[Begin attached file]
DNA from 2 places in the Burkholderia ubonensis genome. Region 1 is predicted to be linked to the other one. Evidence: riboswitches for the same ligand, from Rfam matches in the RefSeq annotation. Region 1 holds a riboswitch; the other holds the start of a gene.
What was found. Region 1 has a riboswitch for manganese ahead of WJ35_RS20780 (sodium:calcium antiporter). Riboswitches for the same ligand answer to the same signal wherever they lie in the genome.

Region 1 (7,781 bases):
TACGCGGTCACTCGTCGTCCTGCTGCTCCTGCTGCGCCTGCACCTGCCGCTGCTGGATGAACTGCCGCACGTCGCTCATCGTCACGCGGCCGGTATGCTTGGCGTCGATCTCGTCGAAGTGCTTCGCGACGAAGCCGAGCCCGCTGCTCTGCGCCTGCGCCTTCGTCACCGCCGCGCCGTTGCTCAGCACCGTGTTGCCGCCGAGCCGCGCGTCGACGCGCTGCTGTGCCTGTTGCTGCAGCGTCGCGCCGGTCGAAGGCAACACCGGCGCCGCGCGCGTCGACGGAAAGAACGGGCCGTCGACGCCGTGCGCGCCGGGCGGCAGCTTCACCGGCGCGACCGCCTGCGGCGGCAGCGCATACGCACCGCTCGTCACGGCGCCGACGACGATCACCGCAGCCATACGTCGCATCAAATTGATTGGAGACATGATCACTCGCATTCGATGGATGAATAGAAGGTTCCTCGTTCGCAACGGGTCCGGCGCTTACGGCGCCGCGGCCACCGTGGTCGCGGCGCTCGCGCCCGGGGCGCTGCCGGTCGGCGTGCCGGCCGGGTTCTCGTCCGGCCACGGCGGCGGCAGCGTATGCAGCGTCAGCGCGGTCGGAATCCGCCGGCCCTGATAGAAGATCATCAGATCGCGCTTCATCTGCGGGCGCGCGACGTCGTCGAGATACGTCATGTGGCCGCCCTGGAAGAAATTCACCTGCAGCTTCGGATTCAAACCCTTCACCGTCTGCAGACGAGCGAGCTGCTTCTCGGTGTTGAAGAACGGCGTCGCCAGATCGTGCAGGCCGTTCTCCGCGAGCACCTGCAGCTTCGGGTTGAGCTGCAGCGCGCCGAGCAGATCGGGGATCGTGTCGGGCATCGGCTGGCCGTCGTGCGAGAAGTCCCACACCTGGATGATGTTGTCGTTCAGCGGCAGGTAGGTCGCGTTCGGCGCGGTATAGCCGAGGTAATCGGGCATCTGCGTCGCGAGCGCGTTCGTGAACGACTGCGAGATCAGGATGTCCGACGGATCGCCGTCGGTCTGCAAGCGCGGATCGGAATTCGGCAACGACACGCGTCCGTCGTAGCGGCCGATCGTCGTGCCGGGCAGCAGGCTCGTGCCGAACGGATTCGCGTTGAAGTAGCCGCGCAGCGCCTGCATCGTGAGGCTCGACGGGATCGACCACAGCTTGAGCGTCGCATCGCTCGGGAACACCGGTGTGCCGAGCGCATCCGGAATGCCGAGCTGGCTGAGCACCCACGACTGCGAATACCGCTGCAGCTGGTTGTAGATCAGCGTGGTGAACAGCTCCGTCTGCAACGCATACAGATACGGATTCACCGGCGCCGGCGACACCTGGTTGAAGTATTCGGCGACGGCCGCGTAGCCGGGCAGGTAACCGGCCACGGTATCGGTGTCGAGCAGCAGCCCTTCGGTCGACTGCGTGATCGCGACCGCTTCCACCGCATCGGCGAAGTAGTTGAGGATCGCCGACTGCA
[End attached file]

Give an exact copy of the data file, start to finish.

DNA from 2 places in the Burkholderia ubonensis genome. Region 1 is predicted to be linked to the other one. Evidence: riboswitches for the same ligand, from Rfam matches in the RefSeq annotation. Region 1 holds a riboswitch; the other holds the start of a gene.
What was found. Region 1 has a riboswitch for manganese ahead of WJ35_RS20780 (sodium:calcium antiporter). Riboswitches for the same ligand answer to the same signal wherever they lie in the genome.

Region 1 (7,781 bases):
TACGCGGTCACTCGTCGTCCTGCTGCTCCTGCTGCGCCTGCACCTGCCGCTGCTGGATGAACTGCCGCACGTCGCTCATCGTCACGCGGCCGGTATGCTTGGCGTCGATCTCGTCGAAGTGCTTCGCGACGAAGCCGAGCCCGCTGCTCTGCGCCTGCGCCTTCGTCACCGCCGCGCCGTTGCTCAGCACCGTGTTGCCGCCGAGCCGCGCGTCGACGCGCTGCTGTGCCTGTTGCTGCAGCGTCGCGCCGGTCGAAGGCAACACCGGCGCCGCGCGCGTCGACGGAAAGAACGGGCCGTCGACGCCGTGCGCGCCGGGCGGCAGCTTCACCGGCGCGACCGCCTGCGGCGGCAGCGCATACGCACCGCTCGTCACGGCGCCGACGACGATCACCGCAGCCATACGTCGCATCAAATTGATTGGAGACATGATCACTCGCATTCGATGGATGAATAGAAGGTTCCTCGTTCGCAACGGGTCCGGCGCTTACGGCGCCGCGGCCACCGTGGTCGCGGCGCTCGCGCCCGGGGCGCTGCCGGTCGGCGTGCCGGCCGGGTTCTCGTCCGGCCACGGCGGCGGCAGCGTATGCAGCGTCAGCGCGGTCGGAATCCGCCGGCCCTGATAGAAGATCATCAGATCGCGCTTCATCTGCGGGCGCGCGACGTCGTCGAGATACGTCATGTGGCCGCCCTGGAAGAAATTCACCTGCAGCTTCGGATTCAAACCCTTCACCGTCTGCAGACGAGCGAGCTGCTTCTCGGTGTTGAAGAACGGCGTCGCCAGATCGTGCAGGCCGTTCTCCGCGAGCACCTGCAGCTTCGGGTTGAGCTGCAGCGCGCCGAGCAGATCGGGGATCGTGTCGGGCATCGGCTGGCCGTCGTGCGAGAAGTCCCACACCTGGATGATGTTGTCGTTCAGCGGCAGGTAGGTCGCGTTCGGCGCGGTATAGCCGAGGTAATCGGGCATCTGCGTCGCGAGCGCGTTCGTGAACGACTGCGAGATCAGGATGTCCGACGGATCGCCGTCGGTCTGCAAGCGCGGATCGGAATTCGGCAACGACACGCGTCCGTCGTAGCGGCCGATCGTCGTGCCGGGCAGCAGGCTCGTGCCGAACGGATTCGCGTTGAAGTAGCCGCGCAGCGCCTGCATCGTGAGGCTCGACGGGATCGACCACAGCTTGAGCGTCGCATCGCTCGGGAACACCGGTGTGCCGAGCGCATCCGGAATGCCGAGCTGGCTGAGCACCCACGACTGCGAATACCGCTGCAGCTGGTTGTAGATCAGCGTGGTGAACAGCTCCGTCTGCAACGCATACAGATACGGATTCACCGGCGCCGGCGACACCTGGTTGAAGTATTCGGCGACGGCCGCGTAGCCGGGCAGGTAACCGGCCACGGTATCGGTGTCGAGCAGCAGCCCTTCGGTCGACTGCGTGATCGCGACCGCTTCCACCGCATCGGCGAAGTAGTTGAGGATCGCCGACTGCA